Oklahoma Supreme Court Explains Why State Officers of Americans Elect Cannot Nominate Presidential Electors

Here is the short decision of the Oklahoma State Supreme Court in Lawhorn v Ziriax, 2012 OK 78. The decision implies, but not does explicitly say, that qualified parties in Oklahoma cannot nominate presidential electors unless their party holds a national convention. This is based on an incidental part of the election law that says presidential elector candidates must take an oath to support the candidate chosen at that party’s national convention.

The irony of this interpretation is that even if Americans Elect had gone ahead with its original plans, it never planned to nominate a presidential or vice-presidential candidate at a national convention. Instead, the party expected to nominate via an on-line vote of any registered voter in the nation who wished to participate.

The decision also mentions that the national Americans Elect rules do not authorize any state party organizations, which implicitly seems to say that the national rules of the Americans Elect Party take precedence over Oklahoma state election laws, which give state parties the authority to choose presidential elector candidates. Yet in 2000, the last year the Libertarian Party was a qualified party in Oklahoma, the Libertarians passed a bylaw saying all registered voters could vote in the Oklahoma Libertarian primary. The party said it had a First Amendment Freedom of Association right to decide for itself how to run its nomination process. The party actually won that case in the 10th circuit, but Oklahoma appealed the decision to the U.S. Supreme Court, and the U.S. Supreme Court reversed, holding that the Libertarian Party did not have a constitutional right to invite all voters to vote in its primary. Yet now, Oklahoma’s highest state court seems to be saying that national party rules can supersede not only state election law, but the wishes of party members in the state. A majority of registered members of Americans Elect had participated in the nomination of Gary Johnson for president.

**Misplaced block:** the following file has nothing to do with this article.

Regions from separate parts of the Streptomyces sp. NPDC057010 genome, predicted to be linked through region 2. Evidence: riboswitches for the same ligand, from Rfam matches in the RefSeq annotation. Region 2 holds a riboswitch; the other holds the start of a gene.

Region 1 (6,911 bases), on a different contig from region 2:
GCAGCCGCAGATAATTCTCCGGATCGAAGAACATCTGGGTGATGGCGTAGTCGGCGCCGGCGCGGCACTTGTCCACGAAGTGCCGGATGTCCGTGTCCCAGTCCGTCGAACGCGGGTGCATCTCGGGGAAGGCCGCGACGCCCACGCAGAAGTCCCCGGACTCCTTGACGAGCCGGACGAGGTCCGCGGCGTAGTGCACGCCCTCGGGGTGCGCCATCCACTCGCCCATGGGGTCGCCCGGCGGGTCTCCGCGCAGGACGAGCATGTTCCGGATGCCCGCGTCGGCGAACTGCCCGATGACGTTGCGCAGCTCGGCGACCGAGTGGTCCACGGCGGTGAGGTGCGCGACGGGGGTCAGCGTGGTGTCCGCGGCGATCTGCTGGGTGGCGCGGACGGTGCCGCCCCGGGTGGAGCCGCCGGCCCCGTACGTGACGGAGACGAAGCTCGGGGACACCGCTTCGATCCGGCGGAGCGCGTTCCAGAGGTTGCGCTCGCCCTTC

The decision mentions that national leaders of Americans Elect have a trademark on the name. The decision therefore implies, but does not say, that trademarks for political parties can overcome state election law. There is no authority for that idea in any other reported decision, and the 9th circuit ruled last year that trademarks for political party names cannot be used to overcome state election laws.